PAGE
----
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Wednesday, May 16, 2012

Tropical Architecture!









Gingerbread House


Conch Houses
An Eclectic View
I so admire gingerbread houses, whether they be in Martha's Vineyard, Key West, New Orleans or any city that is adorned with this jewelry layer of ornate woodwork. The ultimate accessory lending charm and interest to any structure!
Although I have been to Key West several times before this tiny little city always offers up new avenues of discovery. There is always something new to grasp and if I've seen it before my poor memory lends me the ability to enjoy it all over again. Enjoying the city sights with good friends a very special blessing!
Strolling the streets with my friend Judy, cameras in hand we meandered about capturing all that struck our fancy! 

Hope you enjoy some of the eclectic structures that I captured! 
A bit of conch house trivia:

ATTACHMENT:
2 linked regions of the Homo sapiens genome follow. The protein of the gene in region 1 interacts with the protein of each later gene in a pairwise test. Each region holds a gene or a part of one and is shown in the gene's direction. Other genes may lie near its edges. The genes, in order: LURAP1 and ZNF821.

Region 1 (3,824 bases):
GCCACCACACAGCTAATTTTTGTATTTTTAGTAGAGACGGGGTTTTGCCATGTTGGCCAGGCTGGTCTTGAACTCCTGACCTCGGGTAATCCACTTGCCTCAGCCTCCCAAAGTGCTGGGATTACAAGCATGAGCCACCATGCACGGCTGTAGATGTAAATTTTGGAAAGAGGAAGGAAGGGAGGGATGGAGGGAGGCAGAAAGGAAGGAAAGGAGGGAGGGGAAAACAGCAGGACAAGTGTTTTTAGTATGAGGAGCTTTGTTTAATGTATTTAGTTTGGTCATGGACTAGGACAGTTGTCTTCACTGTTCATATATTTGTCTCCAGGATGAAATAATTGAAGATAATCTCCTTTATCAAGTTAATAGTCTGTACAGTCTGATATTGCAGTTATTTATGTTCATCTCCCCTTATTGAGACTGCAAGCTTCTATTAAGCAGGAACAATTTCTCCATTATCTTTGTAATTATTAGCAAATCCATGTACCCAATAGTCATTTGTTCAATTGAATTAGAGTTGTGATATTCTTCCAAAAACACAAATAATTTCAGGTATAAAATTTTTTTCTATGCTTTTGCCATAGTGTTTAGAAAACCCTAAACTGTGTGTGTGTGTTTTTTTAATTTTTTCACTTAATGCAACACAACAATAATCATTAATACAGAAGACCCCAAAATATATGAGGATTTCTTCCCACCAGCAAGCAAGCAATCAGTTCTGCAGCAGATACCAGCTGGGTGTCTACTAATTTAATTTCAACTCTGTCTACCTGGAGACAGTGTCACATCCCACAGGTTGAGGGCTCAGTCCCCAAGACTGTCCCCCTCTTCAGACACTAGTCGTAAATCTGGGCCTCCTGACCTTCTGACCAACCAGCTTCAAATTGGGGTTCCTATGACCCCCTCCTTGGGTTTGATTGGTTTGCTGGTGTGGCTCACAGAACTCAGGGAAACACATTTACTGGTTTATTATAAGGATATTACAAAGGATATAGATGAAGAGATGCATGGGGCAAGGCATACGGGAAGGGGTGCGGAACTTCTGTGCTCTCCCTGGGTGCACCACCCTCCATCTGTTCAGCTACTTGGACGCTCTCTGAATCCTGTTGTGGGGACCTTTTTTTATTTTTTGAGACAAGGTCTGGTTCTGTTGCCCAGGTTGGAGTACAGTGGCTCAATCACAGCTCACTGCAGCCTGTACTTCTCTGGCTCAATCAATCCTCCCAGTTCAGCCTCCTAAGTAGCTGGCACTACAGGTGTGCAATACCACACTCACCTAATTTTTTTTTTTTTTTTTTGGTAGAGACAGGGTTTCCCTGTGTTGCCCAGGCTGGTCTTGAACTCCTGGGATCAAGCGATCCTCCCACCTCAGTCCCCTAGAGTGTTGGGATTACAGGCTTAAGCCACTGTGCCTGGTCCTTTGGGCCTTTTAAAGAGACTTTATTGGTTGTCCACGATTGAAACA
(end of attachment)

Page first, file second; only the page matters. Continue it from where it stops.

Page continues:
conch house is a style of architecture that developed in Key West, Florida in the 19th century and that was also used in Miami, and rarely elsewhere in Florida, into the early 20th century. The introduction of the conch house style is attributed to immigrants from the Bahamas. 
The conch house, like other Florida vernacular architecture styles, is built of wood, and set on posts or piers, which allows air to circulate under the floor. Conch houses are rectangular, of one or two floors, and usually have a porch across the full width of the front of the house (both floors if the house has two floors). Other characteristics are horizontal weatherboarding or clapboarding, low gabled or hip roofs, and double-hung sash windows. Roofs may be metal or shingled. Conch house designs were often influenced by Classical Revival or Neoclassical architecture. Other than carved brackets and/or rafter ends on porches, conch houses generally lack ornamentation.~ Wikipedia~

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Sunday, May 13, 2012

This Old Truck!

Drove My Chevy To The Levy